Literature, Politics and Aesthetics
Binghamton University (SUNY), March 13-14, 2015
Keynote: Ann Stoler, Willy Brandt Distinguished University Professor of Anthropology and Historical Studies (The New School)
Faculty Keynote: Julia Walker, Assistant Professor of Art History (Binghamton University)
Decay calls upon a variety of meanings. It can be defined as decomposition over time, or as site of decomposed material; as the processional decrease in material magnitude; or as a displacement of organic power. Decay places and takes place. Decay may be erosion, both from outside and from within. Decay negotiates, monumentalizes, ossifies and ruins. The eroded sites invoke ludic aspects of decay’s simultaneous presence and absence. Its discourse draws attention to spatio-temporal flux, and further renders discontinuities, creases and folds at decay’s various sites. The discourse of decay centers in ideal conceptions of corporeal, aesthetic, political, and cultural sites. Decay can be manifest in death, disease, contamination, transgression. Ruins, monuments, bodies, borders, texts all serve as its locales.
The topic of decay has been taken up in various artistic and literary productions (whether in recent exhibitions of modern art, in avant-garde movements, or in literature of the fin de siècle), as well as in theoretical readings that have implications for various disciplinary practices.
We invite talks/papers as well as artistic productions that deal with but are not limited to the following topics:
Politics of decay: Is decay a process occurring over time or an instantaneous Event? How do we define decay? To what extent does decay reveal something of the subject-object relationship? In what ways might notions of decay destabilize existent frameworks of representation? How might one locate the various sites of decay?
Corporeality and decay: How does decay enter and change the notion and the borders of the body? What are some sites of transgression? How does this border crossing happen: through disease, contamination and death? What happens after death? Is it possible to contain or stop this process?
Memory/ forgetting and decay: How or does the decay of memory result in the loss of identity? What about dementia? Is decay becoming? What about schizophrenia, or a degradation of the dialectic of the totality and dialectic of becoming? What is the connection to the sites of memory and monumentalization? What about the “recycling” of monuments? How are sites of decay related to the feelings of nostalgia?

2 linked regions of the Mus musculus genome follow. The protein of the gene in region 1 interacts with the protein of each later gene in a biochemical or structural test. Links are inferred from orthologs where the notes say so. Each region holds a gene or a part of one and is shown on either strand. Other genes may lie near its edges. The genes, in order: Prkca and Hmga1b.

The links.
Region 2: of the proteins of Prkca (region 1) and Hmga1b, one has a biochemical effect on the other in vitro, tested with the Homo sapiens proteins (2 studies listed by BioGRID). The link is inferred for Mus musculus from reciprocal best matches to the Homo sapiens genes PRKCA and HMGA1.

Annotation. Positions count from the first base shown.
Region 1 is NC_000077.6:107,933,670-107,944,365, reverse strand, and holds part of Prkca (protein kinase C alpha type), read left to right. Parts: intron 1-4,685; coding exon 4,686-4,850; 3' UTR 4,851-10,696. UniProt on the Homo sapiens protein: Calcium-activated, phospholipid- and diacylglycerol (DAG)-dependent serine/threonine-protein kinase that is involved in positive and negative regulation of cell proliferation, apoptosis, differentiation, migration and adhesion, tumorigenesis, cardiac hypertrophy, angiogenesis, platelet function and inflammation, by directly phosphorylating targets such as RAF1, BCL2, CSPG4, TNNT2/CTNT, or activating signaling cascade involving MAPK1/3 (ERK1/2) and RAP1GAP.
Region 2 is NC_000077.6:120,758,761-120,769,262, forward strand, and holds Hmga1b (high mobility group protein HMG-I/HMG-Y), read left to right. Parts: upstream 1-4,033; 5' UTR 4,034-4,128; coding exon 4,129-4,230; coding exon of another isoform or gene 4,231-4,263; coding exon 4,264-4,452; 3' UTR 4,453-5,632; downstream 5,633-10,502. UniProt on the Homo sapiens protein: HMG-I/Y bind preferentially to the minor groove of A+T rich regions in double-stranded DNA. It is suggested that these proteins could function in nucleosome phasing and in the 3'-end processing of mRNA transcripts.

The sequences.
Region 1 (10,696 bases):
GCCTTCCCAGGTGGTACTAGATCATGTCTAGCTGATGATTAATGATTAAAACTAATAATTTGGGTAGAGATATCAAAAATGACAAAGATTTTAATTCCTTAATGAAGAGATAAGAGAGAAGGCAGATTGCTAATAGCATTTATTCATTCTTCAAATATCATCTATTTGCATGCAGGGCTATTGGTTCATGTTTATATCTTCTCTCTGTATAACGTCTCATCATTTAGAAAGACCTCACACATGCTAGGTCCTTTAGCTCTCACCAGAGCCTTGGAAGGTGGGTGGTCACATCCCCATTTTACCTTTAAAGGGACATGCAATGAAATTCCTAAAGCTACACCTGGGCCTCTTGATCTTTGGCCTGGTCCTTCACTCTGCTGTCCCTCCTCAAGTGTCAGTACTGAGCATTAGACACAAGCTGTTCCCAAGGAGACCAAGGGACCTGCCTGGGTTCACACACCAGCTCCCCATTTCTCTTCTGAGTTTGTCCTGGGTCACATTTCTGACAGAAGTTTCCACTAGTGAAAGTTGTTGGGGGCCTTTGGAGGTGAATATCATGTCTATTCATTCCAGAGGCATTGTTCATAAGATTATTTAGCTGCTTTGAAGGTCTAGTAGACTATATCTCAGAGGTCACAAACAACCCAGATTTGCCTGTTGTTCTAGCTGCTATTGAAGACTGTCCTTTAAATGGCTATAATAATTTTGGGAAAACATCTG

Environment and decay: What is the “nature” of decay? How does decay help define the forms of life? How do we conceptualize waste and wastefulness versus consumption? How does decay affect our lived and built environment? How do we think of decay as working against the grain of history?
Aesthetics and Decay: What is our reaction (repulsion or attraction) to decay as an aesthetic? Is aesthetics “contagious”? What do we make of the notion of “decay of aesthetics” in avant-garde? What about the notions of “art for art’s sake” or the so-called “degenerate art”? Is there a decay of aesthetics in post-war places? Is there an element of decay in the passing of fashion and trends?
Literature and decay: How does decay destabilize theories of representation? What about erosion of the corpus/body of works/canon? How does decay counter master narratives, including, among others, the narrative of decay of “civilization”? How do we read decadence in literature (Silver Age vs. Golden Age in Roman literature) or literature of the fin de siècle, to give a few examples.
Translation and Decay: What is the relationship of translation to language? Is decay mediation? Is the translator an agent of contamination? Is translation a site of contamination? How and why does a translation decay over time? Is it necessary for translations to decay in order for the original to continue?
Please send an abstract of at least 250 words detailing your proposal for a twenty-minute presentation or artistic submissions along with your C.V. to firstname.lastname@example.org by January 23rd, 2015.